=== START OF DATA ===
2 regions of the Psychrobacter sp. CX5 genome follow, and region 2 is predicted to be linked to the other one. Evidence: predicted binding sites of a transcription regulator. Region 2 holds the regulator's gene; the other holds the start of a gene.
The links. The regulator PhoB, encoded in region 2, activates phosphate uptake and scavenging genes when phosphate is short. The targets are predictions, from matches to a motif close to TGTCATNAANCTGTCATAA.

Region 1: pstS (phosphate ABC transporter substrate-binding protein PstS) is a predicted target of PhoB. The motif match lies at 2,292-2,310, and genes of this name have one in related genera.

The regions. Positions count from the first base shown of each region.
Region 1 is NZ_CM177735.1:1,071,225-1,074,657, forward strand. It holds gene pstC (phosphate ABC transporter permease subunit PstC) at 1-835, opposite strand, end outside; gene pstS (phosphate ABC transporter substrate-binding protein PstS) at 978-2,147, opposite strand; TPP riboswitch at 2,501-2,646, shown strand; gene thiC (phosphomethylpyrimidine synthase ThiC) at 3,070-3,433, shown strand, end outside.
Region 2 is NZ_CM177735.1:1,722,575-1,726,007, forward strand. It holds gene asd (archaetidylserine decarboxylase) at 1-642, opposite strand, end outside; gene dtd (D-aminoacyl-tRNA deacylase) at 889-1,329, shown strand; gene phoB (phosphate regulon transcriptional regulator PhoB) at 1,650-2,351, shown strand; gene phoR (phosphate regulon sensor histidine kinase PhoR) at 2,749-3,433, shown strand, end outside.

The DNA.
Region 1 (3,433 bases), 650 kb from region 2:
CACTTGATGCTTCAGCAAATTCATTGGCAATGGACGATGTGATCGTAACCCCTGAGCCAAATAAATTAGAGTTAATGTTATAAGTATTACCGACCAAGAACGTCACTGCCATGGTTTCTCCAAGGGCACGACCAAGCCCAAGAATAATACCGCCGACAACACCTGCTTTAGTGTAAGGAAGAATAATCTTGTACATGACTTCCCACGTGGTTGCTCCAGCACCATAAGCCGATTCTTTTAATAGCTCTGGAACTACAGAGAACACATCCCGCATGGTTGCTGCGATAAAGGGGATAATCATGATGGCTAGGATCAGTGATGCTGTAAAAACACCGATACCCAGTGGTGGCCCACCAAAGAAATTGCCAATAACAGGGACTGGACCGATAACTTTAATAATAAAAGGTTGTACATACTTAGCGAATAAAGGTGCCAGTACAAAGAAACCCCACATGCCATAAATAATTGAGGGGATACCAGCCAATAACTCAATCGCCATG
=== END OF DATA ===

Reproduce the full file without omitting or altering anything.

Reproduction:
2 regions of the Psychrobacter sp. CX5 genome follow, and region 2 is predicted to be linked to the other one. Evidence: predicted binding sites of a transcription regulator. Region 2 holds the regulator's gene; the other holds the start of a gene.
The links. The regulator PhoB, encoded in region 2, activates phosphate uptake and scavenging genes when phosphate is short. The targets are predictions, from matches to a motif close to TGTCATNAANCTGTCATAA.

Region 1: pstS (phosphate ABC transporter substrate-binding protein PstS) is a predicted target of PhoB. The motif match lies at 2,292-2,310, and genes of this name have one in related genera.

The regions. Positions count from the first base shown of each region.
Region 1 is NZ_CM177735.1:1,071,225-1,074,657, forward strand. It holds gene pstC (phosphate ABC transporter permease subunit PstC) at 1-835, opposite strand, end outside; gene pstS (phosphate ABC transporter substrate-binding protein PstS) at 978-2,147, opposite strand; TPP riboswitch at 2,501-2,646, shown strand; gene thiC (phosphomethylpyrimidine synthase ThiC) at 3,070-3,433, shown strand, end outside.
Region 2 is NZ_CM177735.1:1,722,575-1,726,007, forward strand. It holds gene asd (archaetidylserine decarboxylase) at 1-642, opposite strand, end outside; gene dtd (D-aminoacyl-tRNA deacylase) at 889-1,329, shown strand; gene phoB (phosphate regulon transcriptional regulator PhoB) at 1,650-2,351, shown strand; gene phoR (phosphate regulon sensor histidine kinase PhoR) at 2,749-3,433, shown strand, end outside.

The DNA.
Region 1 (3,433 bases), 650 kb from region 2:
CACTTGATGCTTCAGCAAATTCATTGGCAATGGACGATGTGATCGTAACCCCTGAGCCAAATAAATTAGAGTTAATGTTATAAGTATTACCGACCAAGAACGTCACTGCCATGGTTTCTCCAAGGGCACGACCAAGCCCAAGAATAATACCGCCGACAACACCTGCTTTAGTGTAAGGAAGAATAATCTTGTACATGACTTCCCACGTGGTTGCTCCAGCACCATAAGCCGATTCTTTTAATAGCTCTGGAACTACAGAGAACACATCCCGCATGGTTGCTGCGATAAAGGGGATAATCATGATGGCTAGGATCAGTGATGCTGTAAAAACACCGATACCCAGTGGTGGCCCACCAAAGAAATTGCCAATAACAGGGACTGGACCGATAACTTTAATAATAAAAGGTTGTACATACTTAGCGAATAAAGGTGCCAGTACAAAGAAACCCCACATGCCATAAATAATTGAGGGGATACCAGCCAATAACTCAATCGCCATG